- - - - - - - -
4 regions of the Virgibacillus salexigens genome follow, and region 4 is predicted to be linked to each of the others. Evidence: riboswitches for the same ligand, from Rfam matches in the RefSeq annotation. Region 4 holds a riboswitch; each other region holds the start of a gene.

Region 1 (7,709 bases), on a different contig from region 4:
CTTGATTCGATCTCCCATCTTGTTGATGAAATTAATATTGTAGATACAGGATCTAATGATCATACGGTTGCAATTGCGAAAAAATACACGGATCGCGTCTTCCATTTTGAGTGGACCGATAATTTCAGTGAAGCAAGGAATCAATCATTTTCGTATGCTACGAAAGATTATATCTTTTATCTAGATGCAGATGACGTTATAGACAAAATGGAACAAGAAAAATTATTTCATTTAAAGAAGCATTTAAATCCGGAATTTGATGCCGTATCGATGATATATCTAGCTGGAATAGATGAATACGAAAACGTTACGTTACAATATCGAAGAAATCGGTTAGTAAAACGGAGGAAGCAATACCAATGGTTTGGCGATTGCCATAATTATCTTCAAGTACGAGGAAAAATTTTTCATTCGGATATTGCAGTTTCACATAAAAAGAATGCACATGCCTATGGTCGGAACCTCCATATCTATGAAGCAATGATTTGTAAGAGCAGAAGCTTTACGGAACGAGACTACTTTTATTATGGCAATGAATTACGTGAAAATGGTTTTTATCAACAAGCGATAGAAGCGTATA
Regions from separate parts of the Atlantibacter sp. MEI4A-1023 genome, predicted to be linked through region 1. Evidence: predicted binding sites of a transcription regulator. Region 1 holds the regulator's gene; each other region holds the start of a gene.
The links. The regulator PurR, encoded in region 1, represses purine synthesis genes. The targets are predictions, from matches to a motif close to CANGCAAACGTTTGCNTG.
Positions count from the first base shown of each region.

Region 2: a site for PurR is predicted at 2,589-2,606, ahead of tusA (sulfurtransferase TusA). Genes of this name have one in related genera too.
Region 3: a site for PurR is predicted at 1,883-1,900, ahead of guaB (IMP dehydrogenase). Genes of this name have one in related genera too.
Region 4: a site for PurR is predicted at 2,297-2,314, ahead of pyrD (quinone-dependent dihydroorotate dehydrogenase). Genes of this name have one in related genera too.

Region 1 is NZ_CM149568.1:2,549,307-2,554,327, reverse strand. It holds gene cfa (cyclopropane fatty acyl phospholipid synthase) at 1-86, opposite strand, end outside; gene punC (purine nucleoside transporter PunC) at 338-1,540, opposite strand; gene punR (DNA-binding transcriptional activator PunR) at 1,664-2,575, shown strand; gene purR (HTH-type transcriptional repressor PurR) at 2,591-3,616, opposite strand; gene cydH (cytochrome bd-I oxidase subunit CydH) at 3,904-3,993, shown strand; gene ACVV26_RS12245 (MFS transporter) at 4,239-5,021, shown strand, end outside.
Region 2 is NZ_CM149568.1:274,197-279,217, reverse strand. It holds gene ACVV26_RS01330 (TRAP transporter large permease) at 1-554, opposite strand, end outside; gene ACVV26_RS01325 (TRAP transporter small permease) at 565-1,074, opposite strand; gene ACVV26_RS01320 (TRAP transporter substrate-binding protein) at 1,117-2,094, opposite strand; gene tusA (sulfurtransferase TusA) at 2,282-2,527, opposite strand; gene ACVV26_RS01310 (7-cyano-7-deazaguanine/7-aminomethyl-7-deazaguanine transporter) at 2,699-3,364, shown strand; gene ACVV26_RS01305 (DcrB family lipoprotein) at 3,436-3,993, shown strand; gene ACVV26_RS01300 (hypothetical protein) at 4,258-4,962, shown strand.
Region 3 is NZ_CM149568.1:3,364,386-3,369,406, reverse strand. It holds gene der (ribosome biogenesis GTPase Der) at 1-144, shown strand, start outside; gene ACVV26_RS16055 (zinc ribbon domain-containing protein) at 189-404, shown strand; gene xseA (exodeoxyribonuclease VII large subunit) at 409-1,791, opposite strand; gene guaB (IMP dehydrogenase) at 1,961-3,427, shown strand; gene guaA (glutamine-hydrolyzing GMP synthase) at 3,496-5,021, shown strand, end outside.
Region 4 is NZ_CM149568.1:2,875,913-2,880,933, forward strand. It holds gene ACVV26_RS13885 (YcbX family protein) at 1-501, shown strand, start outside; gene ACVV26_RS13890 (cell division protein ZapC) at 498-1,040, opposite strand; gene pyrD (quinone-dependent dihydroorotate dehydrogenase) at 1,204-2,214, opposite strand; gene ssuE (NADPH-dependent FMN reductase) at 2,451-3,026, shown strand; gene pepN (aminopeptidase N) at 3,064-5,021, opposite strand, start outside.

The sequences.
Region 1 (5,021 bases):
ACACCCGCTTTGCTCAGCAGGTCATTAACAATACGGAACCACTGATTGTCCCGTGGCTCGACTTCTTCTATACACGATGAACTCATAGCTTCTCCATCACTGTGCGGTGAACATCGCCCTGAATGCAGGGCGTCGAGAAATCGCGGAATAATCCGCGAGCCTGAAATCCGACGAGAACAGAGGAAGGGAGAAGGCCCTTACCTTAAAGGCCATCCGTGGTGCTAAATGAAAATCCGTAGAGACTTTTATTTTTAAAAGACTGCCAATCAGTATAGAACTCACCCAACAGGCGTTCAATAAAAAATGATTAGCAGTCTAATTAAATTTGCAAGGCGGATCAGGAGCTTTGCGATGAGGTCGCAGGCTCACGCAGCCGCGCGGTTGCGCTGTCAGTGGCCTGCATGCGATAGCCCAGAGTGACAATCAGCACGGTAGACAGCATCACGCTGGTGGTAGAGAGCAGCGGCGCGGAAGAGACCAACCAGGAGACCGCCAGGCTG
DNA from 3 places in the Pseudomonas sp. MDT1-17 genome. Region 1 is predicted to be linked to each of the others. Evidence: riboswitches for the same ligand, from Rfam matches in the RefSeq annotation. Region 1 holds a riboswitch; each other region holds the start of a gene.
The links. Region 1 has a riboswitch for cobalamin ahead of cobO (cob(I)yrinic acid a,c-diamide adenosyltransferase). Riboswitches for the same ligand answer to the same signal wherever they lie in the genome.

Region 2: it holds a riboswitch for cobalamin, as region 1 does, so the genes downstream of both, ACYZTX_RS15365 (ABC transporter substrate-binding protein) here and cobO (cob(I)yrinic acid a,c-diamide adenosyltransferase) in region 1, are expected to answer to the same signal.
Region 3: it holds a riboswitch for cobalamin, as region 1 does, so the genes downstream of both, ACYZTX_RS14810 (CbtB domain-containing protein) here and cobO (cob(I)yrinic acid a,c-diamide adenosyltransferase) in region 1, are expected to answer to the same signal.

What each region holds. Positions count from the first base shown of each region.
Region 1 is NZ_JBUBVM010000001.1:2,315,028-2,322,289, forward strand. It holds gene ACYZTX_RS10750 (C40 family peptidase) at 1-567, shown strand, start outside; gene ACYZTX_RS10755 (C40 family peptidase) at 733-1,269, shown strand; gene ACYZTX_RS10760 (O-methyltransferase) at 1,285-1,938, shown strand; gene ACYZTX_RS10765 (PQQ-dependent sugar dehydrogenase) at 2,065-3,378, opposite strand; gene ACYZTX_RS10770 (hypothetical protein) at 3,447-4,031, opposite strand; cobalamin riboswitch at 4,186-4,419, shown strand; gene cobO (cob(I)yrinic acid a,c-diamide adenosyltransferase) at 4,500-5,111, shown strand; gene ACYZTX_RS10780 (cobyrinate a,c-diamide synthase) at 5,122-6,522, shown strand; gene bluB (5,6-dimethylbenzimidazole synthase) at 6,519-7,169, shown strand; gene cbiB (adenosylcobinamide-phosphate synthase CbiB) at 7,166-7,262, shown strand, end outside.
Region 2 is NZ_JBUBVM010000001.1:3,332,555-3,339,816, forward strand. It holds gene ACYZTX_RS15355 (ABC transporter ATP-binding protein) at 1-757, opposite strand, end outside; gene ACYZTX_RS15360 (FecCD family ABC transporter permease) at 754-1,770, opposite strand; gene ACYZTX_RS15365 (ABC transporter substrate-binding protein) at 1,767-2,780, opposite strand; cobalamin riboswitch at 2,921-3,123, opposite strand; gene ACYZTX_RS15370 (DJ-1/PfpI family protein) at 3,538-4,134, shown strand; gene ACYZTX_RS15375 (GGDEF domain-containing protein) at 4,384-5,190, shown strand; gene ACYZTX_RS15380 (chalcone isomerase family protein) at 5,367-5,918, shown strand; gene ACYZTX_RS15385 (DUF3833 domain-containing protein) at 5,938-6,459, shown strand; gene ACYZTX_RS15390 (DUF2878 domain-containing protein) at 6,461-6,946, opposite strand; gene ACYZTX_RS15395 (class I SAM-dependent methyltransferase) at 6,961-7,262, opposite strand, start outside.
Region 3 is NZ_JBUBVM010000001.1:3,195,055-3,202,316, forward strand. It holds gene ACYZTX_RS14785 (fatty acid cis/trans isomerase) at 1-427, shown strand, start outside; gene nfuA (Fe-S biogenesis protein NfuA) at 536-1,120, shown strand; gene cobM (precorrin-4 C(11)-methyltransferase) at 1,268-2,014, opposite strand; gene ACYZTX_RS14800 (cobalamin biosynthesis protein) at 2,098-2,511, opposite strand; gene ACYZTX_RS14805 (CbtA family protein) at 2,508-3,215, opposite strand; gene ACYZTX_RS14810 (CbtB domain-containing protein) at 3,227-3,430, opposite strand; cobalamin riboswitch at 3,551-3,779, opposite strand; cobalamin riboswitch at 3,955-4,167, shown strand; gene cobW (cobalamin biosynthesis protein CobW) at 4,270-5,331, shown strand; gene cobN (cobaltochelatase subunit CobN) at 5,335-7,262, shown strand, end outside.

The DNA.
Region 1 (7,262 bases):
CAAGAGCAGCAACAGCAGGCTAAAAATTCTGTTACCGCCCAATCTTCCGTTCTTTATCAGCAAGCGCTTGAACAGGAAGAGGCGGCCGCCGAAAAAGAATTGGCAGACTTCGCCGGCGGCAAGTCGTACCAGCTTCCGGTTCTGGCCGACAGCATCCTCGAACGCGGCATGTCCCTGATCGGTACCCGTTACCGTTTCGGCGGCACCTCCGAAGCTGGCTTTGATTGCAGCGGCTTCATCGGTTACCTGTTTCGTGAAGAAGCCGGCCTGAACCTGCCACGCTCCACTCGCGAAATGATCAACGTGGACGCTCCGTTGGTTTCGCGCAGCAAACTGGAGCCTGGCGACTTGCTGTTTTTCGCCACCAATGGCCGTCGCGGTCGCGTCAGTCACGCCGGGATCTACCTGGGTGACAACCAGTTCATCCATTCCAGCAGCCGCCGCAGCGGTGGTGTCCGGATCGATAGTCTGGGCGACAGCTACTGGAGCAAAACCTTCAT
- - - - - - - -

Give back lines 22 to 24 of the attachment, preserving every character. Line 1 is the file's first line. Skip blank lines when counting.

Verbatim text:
Region 1 is NZ_JBUBVM010000001.1:2,315,028-2,322,289, forward strand. It holds gene ACYZTX_RS10750 (C40 family peptidase) at 1-567, shown strand, start outside; gene ACYZTX_RS10755 (C40 family peptidase) at 733-1,269, shown strand; gene ACYZTX_RS10760 (O-methyltransferase) at 1,285-1,938, shown strand; gene ACYZTX_RS10765 (PQQ-dependent sugar dehydrogenase) at 2,065-3,378, opposite strand; gene ACYZTX_RS10770 (hypothetical protein) at 3,447-4,031, opposite strand; cobalamin riboswitch at 4,186-4,419, shown strand; gene cobO (cob(I)yrinic acid a,c-diamide adenosyltransferase) at 4,500-5,111, shown strand; gene ACYZTX_RS10780 (cobyrinate a,c-diamide synthase) at 5,122-6,522, shown strand; gene bluB (5,6-dimethylbenzimidazole synthase) at 6,519-7,169, shown strand; gene cbiB (adenosylcobinamide-phosphate synthase CbiB) at 7,166-7,262, shown strand, end outside.
Region 2 is NZ_JBUBVM010000001.1:3,332,555-3,339,816, forward strand. It holds gene ACYZTX_RS15355 (ABC transporter ATP-binding protein) at 1-757, opposite strand, end outside; gene ACYZTX_RS15360 (FecCD family ABC transporter permease) at 754-1,770, opposite strand; gene ACYZTX_RS15365 (ABC transporter substrate-binding protein) at 1,767-2,780, opposite strand; cobalamin riboswitch at 2,921-3,123, opposite strand; gene ACYZTX_RS15370 (DJ-1/PfpI family protein) at 3,538-4,134, shown strand; gene ACYZTX_RS15375 (GGDEF domain-containing protein) at 4,384-5,190, shown strand; gene ACYZTX_RS15380 (chalcone isomerase family protein) at 5,367-5,918, shown strand; gene ACYZTX_RS15385 (DUF3833 domain-containing protein) at 5,938-6,459, shown strand; gene ACYZTX_RS15390 (DUF2878 domain-containing protein) at 6,461-6,946, opposite strand; gene ACYZTX_RS15395 (class I SAM-dependent methyltransferase) at 6,961-7,262, opposite strand, start outside.
Region 3 is NZ_JBUBVM010000001.1:3,195,055-3,202,316, forward strand. It holds gene ACYZTX_RS14785 (fatty acid cis/trans isomerase) at 1-427, shown strand, start outside; gene nfuA (Fe-S biogenesis protein NfuA) at 536-1,120, shown strand; gene cobM (precorrin-4 C(11)-methyltransferase) at 1,268-2,014, opposite strand; gene ACYZTX_RS14800 (cobalamin biosynthesis protein) at 2,098-2,511, opposite strand; gene ACYZTX_RS14805 (CbtA family protein) at 2,508-3,215, opposite strand; gene ACYZTX_RS14810 (CbtB domain-containing protein) at 3,227-3,430, opposite strand; cobalamin riboswitch at 3,551-3,779, opposite strand; cobalamin riboswitch at 3,955-4,167, shown strand; gene cobW (cobalamin biosynthesis protein CobW) at 4,270-5,331, shown strand; gene cobN (cobaltochelatase subunit CobN) at 5,335-7,262, shown strand, end outside.